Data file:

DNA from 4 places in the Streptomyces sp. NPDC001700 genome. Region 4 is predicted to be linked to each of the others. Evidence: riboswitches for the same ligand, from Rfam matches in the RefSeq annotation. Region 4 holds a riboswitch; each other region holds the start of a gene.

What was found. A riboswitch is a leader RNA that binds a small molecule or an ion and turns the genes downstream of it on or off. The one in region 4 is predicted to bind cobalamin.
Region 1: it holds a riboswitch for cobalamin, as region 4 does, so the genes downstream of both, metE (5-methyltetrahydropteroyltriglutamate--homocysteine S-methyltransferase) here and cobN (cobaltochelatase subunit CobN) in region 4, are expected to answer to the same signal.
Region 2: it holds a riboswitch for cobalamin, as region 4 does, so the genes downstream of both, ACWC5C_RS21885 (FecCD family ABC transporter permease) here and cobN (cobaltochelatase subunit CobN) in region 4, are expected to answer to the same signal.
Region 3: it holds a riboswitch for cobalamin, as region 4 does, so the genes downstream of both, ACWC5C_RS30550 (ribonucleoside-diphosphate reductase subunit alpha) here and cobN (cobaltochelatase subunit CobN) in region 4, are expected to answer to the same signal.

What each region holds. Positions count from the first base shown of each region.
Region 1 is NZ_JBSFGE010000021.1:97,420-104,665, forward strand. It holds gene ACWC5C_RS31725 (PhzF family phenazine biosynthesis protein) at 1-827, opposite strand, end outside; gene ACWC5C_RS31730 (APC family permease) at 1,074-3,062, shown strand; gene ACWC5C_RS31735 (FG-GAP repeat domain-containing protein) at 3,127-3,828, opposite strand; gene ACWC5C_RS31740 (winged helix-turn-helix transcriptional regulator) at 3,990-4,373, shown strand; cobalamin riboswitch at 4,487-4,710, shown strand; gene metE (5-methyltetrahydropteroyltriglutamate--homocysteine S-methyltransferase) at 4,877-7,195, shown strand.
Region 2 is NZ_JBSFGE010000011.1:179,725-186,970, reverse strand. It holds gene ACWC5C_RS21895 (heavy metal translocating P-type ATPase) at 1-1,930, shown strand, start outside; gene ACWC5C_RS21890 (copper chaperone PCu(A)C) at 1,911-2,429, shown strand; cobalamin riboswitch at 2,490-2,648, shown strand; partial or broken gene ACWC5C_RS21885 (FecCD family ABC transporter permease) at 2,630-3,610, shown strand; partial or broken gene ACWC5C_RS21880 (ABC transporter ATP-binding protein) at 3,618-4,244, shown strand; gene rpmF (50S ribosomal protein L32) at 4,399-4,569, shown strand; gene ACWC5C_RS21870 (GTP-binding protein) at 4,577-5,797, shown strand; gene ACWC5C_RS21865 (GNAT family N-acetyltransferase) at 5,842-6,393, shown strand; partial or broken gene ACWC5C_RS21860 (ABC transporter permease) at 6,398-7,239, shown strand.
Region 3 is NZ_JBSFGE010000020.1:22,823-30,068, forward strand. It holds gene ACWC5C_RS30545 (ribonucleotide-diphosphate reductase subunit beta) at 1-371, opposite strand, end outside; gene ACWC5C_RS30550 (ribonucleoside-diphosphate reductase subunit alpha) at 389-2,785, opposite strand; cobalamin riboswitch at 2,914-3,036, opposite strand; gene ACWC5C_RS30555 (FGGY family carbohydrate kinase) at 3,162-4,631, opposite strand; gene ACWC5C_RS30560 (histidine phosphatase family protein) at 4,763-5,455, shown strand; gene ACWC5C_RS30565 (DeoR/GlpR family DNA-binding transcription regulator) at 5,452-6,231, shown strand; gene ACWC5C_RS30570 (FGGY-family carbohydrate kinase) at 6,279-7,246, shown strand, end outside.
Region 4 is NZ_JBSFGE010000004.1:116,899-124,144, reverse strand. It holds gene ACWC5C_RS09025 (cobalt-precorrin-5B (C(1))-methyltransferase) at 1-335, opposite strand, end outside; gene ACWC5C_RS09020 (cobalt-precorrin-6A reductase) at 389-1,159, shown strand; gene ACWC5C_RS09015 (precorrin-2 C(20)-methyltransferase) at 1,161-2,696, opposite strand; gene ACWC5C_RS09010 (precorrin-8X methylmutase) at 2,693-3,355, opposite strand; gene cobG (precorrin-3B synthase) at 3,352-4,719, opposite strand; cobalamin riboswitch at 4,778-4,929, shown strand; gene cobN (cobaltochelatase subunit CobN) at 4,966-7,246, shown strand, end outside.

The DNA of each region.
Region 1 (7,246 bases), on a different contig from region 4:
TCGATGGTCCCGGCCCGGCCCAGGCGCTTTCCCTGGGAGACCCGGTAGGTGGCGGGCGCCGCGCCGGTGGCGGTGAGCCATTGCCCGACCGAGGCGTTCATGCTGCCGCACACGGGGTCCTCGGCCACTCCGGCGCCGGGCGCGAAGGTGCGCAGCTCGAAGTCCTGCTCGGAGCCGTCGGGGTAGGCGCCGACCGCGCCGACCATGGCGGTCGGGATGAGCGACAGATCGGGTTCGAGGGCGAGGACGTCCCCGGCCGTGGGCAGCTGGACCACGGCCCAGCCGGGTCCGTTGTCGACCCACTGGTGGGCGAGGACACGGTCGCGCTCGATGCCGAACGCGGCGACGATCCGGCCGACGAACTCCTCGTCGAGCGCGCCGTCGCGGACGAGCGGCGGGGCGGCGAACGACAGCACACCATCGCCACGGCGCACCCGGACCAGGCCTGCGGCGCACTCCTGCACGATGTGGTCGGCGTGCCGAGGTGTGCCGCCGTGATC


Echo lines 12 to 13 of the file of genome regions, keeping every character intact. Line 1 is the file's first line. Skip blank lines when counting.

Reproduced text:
Region 1 (7,246 bases), on a different contig from region 4:
TCGATGGTCCCGGCCCGGCCCAGGCGCTTTCCCTGGGAGACCCGGTAGGTGGCGGGCGCCGCGCCGGTGGCGGTGAGCCATTGCCCGACCGAGGCGTTCATGCTGCCGCACACGGGGTCCTCGGCCACTCCGGCGCCGGGCGCGAAGGTGCGCAGCTCGAAGTCCTGCTCGGAGCCGTCGGGGTAGGCGCCGACCGCGCCGACCATGGCGGTCGGGATGAGCGACAGATCGGGTTCGAGGGCGAGGACGTCCCCGGCCGTGGGCAGCTGGACCACGGCCCAGCCGGGTCCGTTGTCGACCCACTGGTGGGCGAGGACACGGTCGCGCTCGATGCCGAACGCGGCGACGATCCGGCCGACGAACTCCTCGTCGAGCGCGCCGTCGCGGACGAGCGGCGGGGCGGCGAACGACAGCACACCATCGCCACGGCGCACCCGGACCAGGCCTGCGGCGCACTCCTGCACGATGTGGTCGGCGTGCCGAGGTGTGCCGCCGTGATC